According to a Victims of Crime report launched on the 3rd of October many more South Africans were speaking out and reporting sexual offences to police. Statistics , however, showed the opposite in the Western Cape.
The Western Cape and Limpopo were the only provinces that recorded a decrease in victims approaching police to report sexual offences. Chances are this could be because victims felt they would not get the justice they deserve.Or perhaps the victims knew ,and were intimidated into silence by, the perpetrator.
These statistics emerged in the Victims of Crime report launched in Pretoria. Information in the report was extracted from the 2018/19 Governance, Public Safety and Justice survey.
It found that the percentage of victims of sexual offences who reported at least one sexual offence incident was 88%, countrywide.
This was a dramatic increase from 73% in 2017/18.
The chances of being robbed while walking in the street were highest in the Western Cape, an increasingly worrying phenomenon.
The report recorded 580 000 incidents of street robbery countrywide, with victims mostly men who were in the Metro. The most commonly used weapons during these robberies were knives at 62% and guns at 37%.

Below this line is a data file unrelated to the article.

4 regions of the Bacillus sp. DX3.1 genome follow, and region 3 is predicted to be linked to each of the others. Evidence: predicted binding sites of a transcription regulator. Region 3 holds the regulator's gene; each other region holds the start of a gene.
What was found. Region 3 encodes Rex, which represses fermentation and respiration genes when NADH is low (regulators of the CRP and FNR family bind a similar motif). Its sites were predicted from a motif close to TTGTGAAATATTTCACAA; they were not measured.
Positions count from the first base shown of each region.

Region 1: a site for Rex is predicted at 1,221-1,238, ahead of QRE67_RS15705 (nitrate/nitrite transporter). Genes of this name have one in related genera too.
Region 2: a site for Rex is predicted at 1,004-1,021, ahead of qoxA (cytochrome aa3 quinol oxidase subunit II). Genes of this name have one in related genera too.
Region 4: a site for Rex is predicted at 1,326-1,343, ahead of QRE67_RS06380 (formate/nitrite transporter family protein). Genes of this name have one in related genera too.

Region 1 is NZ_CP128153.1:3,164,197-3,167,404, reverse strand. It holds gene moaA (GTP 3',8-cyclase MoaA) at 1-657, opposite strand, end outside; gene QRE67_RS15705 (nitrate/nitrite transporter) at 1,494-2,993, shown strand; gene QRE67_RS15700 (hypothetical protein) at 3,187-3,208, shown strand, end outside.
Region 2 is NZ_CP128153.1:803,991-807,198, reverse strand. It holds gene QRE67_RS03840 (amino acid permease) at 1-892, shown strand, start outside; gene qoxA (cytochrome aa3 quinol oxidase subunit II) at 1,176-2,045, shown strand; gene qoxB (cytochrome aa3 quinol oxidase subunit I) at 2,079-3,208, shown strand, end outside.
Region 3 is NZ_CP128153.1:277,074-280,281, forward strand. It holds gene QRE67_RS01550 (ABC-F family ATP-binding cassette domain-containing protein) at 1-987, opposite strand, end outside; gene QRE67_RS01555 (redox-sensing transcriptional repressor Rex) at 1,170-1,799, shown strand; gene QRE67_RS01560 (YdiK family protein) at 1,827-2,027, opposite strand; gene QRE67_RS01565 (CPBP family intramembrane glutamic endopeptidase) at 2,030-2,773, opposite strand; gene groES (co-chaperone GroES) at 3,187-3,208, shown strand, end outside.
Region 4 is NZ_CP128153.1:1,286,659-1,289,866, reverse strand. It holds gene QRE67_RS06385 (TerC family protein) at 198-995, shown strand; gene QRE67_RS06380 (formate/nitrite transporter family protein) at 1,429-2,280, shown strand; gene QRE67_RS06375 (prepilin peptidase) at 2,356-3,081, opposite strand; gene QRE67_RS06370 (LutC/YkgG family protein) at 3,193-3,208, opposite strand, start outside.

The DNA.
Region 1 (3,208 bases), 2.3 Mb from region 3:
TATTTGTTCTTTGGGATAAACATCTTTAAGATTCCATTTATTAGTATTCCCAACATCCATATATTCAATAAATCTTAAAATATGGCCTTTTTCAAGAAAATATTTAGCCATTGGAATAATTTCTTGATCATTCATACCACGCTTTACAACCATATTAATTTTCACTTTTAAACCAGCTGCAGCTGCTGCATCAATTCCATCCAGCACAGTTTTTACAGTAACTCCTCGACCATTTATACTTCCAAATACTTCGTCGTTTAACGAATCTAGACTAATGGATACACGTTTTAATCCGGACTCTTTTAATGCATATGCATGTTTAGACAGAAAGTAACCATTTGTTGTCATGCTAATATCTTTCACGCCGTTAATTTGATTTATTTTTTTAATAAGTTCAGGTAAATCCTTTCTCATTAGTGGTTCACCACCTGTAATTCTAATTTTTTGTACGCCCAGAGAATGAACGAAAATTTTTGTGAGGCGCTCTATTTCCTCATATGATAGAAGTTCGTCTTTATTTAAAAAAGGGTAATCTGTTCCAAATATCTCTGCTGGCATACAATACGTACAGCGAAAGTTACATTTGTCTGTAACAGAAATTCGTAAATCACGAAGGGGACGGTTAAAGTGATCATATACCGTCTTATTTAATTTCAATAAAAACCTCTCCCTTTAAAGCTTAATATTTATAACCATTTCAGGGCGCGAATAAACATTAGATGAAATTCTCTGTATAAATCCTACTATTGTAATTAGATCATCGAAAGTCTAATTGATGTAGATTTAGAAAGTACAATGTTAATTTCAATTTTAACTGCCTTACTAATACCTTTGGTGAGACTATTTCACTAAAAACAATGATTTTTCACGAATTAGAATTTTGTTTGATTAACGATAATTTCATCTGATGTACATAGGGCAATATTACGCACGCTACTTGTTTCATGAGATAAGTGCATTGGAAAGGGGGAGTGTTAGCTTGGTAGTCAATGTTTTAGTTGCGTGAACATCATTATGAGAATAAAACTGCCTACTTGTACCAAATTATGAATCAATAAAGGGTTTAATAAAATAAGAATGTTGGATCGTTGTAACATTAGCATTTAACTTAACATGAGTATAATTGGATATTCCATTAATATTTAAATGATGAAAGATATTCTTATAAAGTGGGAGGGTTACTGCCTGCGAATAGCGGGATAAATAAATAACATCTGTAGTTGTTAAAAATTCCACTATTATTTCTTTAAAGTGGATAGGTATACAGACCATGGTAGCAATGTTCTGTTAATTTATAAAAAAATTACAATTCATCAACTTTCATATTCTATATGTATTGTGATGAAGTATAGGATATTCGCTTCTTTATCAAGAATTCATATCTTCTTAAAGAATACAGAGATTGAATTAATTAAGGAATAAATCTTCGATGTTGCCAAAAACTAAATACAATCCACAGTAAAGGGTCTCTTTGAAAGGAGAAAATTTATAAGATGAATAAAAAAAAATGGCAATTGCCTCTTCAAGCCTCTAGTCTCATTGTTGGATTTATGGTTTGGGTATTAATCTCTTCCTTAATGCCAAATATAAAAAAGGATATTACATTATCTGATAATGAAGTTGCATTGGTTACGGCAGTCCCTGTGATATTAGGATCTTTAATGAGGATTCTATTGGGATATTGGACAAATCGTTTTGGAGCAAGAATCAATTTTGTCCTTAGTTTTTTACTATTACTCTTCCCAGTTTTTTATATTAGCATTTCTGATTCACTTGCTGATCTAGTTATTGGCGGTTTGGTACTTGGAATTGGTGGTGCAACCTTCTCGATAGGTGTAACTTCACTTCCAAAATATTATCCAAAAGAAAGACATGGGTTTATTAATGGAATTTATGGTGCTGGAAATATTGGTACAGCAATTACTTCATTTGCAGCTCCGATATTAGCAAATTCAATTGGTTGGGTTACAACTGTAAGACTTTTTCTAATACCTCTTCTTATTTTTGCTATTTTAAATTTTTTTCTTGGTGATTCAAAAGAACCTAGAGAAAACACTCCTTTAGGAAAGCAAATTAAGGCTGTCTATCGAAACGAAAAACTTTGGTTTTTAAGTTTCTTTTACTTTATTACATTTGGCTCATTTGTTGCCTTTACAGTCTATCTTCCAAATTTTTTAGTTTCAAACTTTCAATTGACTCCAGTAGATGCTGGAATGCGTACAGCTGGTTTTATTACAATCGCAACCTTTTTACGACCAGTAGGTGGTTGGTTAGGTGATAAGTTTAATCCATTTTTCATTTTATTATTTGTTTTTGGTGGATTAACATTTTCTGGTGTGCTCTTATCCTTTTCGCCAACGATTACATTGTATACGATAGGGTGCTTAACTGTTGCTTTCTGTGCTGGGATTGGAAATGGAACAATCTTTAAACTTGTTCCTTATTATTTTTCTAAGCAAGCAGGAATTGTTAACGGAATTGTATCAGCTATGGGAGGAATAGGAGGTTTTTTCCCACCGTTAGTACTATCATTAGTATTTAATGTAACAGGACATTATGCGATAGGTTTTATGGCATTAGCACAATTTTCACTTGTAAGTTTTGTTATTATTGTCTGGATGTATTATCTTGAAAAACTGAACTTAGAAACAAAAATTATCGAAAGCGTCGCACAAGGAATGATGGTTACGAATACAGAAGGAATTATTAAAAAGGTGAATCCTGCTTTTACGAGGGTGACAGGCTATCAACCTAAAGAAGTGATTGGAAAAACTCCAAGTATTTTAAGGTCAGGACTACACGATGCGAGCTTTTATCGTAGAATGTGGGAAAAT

At least 1.3 million housebreakings were recorded across South Africa, with some households being hit more than once.
The survey found that only 48% of the incidents were reported to the police.
According to advocacy group Ilitha Labantu, which deals with sexual offences victims, some victims did not report the serious crime as they felt nothing would come of it.
“This goes back to the incompetence of the police to adequately deal with sexual violence,” Ilitha Labantu spokesperson Siya Monakali said.
According to Monakali when they followed up on the cases, they sometimes found they were not properly recorded at the police station. For example a case would be written ‘other crime’ instead calling it what it is , rape.
The spokesperson listed these as some of the issues that deter women from reporting.
More : IOL